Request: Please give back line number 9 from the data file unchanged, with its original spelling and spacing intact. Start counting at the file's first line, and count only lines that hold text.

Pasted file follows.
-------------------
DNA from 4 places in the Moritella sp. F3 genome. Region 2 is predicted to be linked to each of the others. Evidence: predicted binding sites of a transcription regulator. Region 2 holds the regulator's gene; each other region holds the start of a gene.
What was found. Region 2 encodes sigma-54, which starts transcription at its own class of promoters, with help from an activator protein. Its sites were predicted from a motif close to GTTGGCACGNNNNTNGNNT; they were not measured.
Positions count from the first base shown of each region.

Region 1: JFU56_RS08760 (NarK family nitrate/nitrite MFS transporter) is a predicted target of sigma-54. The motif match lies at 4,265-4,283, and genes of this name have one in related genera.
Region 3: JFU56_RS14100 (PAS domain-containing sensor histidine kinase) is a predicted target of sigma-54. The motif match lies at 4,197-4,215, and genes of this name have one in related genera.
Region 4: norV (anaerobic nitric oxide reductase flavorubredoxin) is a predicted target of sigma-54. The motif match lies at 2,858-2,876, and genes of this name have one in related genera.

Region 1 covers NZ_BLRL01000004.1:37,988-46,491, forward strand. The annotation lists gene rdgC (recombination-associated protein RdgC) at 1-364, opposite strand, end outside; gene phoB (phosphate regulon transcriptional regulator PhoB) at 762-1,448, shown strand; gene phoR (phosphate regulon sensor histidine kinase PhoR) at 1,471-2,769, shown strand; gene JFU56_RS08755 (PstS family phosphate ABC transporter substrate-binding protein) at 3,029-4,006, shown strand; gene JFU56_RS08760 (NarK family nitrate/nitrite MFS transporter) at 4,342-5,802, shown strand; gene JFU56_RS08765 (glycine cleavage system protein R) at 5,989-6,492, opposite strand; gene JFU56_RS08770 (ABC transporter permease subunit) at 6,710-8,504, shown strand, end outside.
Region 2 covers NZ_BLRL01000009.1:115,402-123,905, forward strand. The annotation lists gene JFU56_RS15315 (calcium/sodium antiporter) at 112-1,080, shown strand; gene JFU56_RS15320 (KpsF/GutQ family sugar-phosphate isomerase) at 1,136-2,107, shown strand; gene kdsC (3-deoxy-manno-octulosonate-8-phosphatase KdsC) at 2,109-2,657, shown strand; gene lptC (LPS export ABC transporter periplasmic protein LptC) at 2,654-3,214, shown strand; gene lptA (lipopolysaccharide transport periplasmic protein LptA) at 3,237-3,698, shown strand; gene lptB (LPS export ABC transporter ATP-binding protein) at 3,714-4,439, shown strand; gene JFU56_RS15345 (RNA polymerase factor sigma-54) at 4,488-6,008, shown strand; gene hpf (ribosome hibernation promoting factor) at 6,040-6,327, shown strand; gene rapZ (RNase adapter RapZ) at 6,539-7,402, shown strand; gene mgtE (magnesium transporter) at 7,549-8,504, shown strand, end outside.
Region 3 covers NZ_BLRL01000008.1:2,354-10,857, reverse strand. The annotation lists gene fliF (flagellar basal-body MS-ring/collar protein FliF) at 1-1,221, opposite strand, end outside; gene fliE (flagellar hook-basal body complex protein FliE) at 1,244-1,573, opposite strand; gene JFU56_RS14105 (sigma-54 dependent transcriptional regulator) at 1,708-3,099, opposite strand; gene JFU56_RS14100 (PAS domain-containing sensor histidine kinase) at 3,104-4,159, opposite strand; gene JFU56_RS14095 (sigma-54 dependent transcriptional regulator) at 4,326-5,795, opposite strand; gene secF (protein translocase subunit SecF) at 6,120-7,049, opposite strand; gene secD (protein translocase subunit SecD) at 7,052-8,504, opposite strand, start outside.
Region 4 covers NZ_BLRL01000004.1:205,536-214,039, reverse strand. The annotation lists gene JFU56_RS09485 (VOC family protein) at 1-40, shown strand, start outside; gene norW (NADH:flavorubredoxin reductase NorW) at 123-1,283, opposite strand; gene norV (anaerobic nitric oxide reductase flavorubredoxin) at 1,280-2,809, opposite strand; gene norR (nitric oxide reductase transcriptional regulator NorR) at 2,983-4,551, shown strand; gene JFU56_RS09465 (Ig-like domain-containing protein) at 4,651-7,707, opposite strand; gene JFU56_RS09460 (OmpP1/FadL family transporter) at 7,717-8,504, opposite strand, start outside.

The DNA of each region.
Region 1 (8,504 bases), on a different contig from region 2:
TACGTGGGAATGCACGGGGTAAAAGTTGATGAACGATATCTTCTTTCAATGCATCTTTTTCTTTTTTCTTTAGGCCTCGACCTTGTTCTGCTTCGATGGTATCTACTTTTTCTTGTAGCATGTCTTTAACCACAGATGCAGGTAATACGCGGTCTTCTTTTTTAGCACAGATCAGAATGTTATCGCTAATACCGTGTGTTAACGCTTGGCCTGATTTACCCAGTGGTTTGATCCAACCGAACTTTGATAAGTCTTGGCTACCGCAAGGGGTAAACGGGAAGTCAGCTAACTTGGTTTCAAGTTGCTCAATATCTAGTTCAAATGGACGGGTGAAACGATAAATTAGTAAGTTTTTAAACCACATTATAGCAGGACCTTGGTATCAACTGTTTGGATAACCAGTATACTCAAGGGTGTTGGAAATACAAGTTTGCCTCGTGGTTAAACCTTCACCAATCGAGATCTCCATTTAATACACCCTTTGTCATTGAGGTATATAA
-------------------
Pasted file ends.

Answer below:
Region 3 covers NZ_BLRL01000008.1:2,354-10,857, reverse strand. The annotation lists gene fliF (flagellar basal-body MS-ring/collar protein FliF) at 1-1,221, opposite strand, end outside; gene fliE (flagellar hook-basal body complex protein FliE) at 1,244-1,573, opposite strand; gene JFU56_RS14105 (sigma-54 dependent transcriptional regulator) at 1,708-3,099, opposite strand; gene JFU56_RS14100 (PAS domain-containing sensor histidine kinase) at 3,104-4,159, opposite strand; gene JFU56_RS14095 (sigma-54 dependent transcriptional regulator) at 4,326-5,795, opposite strand; gene secF (protein translocase subunit SecF) at 6,120-7,049, opposite strand; gene secD (protein translocase subunit SecD) at 7,052-8,504, opposite strand, start outside.